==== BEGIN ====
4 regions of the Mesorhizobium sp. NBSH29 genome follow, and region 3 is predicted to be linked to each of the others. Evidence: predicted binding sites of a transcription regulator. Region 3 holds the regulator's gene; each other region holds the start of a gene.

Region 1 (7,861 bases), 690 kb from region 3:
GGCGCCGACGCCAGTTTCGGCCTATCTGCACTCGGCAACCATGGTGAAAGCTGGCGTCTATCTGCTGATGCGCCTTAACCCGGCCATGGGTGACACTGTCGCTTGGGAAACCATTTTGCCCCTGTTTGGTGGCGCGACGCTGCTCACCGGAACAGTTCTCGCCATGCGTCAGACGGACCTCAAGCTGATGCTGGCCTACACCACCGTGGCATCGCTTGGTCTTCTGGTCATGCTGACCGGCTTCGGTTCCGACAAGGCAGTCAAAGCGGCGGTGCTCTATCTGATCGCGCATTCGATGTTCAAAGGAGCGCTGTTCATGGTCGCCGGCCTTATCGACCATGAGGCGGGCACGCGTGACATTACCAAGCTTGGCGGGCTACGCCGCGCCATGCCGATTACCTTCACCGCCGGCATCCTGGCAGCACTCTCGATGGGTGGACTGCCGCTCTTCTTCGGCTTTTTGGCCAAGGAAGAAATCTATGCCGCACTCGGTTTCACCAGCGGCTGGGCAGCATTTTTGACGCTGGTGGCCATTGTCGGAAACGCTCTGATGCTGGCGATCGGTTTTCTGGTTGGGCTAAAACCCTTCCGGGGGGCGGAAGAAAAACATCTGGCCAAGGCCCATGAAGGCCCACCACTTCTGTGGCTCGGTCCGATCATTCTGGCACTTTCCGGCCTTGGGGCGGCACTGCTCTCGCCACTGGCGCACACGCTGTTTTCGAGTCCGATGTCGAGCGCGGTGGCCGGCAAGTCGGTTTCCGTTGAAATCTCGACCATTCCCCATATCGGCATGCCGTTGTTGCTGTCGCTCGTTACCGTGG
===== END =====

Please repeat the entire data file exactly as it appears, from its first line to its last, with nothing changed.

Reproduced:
4 regions of the Mesorhizobium sp. NBSH29 genome follow, and region 3 is predicted to be linked to each of the others. Evidence: predicted binding sites of a transcription regulator. Region 3 holds the regulator's gene; each other region holds the start of a gene.

Region 1 (7,861 bases), 690 kb from region 3:
GGCGCCGACGCCAGTTTCGGCCTATCTGCACTCGGCAACCATGGTGAAAGCTGGCGTCTATCTGCTGATGCGCCTTAACCCGGCCATGGGTGACACTGTCGCTTGGGAAACCATTTTGCCCCTGTTTGGTGGCGCGACGCTGCTCACCGGAACAGTTCTCGCCATGCGTCAGACGGACCTCAAGCTGATGCTGGCCTACACCACCGTGGCATCGCTTGGTCTTCTGGTCATGCTGACCGGCTTCGGTTCCGACAAGGCAGTCAAAGCGGCGGTGCTCTATCTGATCGCGCATTCGATGTTCAAAGGAGCGCTGTTCATGGTCGCCGGCCTTATCGACCATGAGGCGGGCACGCGTGACATTACCAAGCTTGGCGGGCTACGCCGCGCCATGCCGATTACCTTCACCGCCGGCATCCTGGCAGCACTCTCGATGGGTGGACTGCCGCTCTTCTTCGGCTTTTTGGCCAAGGAAGAAATCTATGCCGCACTCGGTTTCACCAGCGGCTGGGCAGCATTTTTGACGCTGGTGGCCATTGTCGGAAACGCTCTGATGCTGGCGATCGGTTTTCTGGTTGGGCTAAAACCCTTCCGGGGGGCGGAAGAAAAACATCTGGCCAAGGCCCATGAAGGCCCACCACTTCTGTGGCTCGGTCCGATCATTCTGGCACTTTCCGGCCTTGGGGCGGCACTGCTCTCGCCACTGGCGCACACGCTGTTTTCGAGTCCGATGTCGAGCGCGGTGGCCGGCAAGTCGGTTTCCGTTGAAATCTCGACCATTCCCCATATCGGCATGCCGTTGTTGCTGTCGCTCGTTACCGTGG